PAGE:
During construction the existing sidewalk and asphalt road edge were excavated, along with dirt from the water supply line trench.
After the new supply line was installed, the dirt, rock and debris covered the surface.
Normally a contractor would plant rye-grass, clover or some other fast-growing cover crop to prevent erosion and stabilize the ground.
Apparently the surface stabilization did not occur as vegetation was not present. However it may have been unsuccessfully attempted as the area is in the middle of a five week drought and with zero irrigation available the seeds may not have sprouted. Sod was not installed.
The area is important as it lies adjacent the St. Johns River. Any discharge of silt and trash to the storm sewer would be a direct discharge to either a tributary to or the St. John's River itself.
The contractor deserves credit though for an innovative approach to erosion prevention.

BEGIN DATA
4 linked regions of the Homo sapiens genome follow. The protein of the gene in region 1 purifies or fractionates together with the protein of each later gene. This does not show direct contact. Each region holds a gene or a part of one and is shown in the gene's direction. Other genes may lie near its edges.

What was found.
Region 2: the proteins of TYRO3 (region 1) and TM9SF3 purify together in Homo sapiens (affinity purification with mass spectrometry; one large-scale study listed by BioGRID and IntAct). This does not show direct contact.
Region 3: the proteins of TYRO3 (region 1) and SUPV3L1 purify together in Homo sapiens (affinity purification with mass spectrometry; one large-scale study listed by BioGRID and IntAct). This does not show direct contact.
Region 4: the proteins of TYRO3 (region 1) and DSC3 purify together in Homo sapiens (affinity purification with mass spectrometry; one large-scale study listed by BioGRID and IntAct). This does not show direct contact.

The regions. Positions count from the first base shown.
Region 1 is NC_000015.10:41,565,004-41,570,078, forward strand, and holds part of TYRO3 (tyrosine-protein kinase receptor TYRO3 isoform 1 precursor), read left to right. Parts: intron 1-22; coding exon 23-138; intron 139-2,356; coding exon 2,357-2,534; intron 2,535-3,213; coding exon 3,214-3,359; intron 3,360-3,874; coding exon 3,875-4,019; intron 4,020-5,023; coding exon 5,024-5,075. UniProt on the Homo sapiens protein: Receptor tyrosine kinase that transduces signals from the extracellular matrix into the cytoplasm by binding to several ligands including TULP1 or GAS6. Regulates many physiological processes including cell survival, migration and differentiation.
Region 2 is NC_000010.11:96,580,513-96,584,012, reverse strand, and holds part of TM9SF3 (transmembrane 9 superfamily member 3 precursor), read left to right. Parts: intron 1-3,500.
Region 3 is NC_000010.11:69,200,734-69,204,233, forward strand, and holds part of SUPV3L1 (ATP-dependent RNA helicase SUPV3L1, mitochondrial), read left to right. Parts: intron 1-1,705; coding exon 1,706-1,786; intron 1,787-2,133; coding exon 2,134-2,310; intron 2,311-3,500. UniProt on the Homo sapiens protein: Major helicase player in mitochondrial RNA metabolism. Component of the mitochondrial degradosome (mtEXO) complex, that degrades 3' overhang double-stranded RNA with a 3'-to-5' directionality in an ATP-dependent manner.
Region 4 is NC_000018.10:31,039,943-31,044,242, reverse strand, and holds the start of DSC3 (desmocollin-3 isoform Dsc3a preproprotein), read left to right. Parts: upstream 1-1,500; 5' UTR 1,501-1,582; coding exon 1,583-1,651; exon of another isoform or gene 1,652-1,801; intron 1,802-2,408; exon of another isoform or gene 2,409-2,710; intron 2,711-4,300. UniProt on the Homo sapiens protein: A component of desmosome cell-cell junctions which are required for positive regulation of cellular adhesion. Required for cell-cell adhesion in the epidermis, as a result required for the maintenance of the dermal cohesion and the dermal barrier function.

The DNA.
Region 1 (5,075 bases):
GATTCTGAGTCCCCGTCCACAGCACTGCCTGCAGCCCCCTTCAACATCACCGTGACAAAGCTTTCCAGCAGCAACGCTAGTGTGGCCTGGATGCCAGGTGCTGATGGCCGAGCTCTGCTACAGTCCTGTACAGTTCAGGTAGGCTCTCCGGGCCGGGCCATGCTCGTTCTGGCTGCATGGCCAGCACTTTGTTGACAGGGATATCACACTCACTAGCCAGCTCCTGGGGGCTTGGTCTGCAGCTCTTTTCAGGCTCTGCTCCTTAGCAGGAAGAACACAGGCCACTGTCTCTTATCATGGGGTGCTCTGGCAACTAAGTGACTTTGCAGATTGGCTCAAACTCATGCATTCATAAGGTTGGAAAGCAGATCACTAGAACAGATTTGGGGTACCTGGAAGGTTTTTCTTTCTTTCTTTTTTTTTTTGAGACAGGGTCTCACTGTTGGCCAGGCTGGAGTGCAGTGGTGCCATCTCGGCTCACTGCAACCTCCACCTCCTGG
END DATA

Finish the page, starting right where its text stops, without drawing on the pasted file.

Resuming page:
|Protecting Stormwater Drains from Pollution|
There are obvious disadvantages to this system.
However first of all, the fabric is doing what it was intended to do - keep debris and silt out of the stormwater system.
Yet it may be overwhelmed with the volume of silt.
How strong is the fabric and how long will it last?
If the fabric is strong enough to hold up during a heavy rain, will it clog and back up, causing a potential safety hazard with ponding in the road?
Is the fabric a better and safer approach than say an Erosion Eel or other type of barrier?
We will keep photos posted as rain events occur.
Your comments and thoughts are welcome.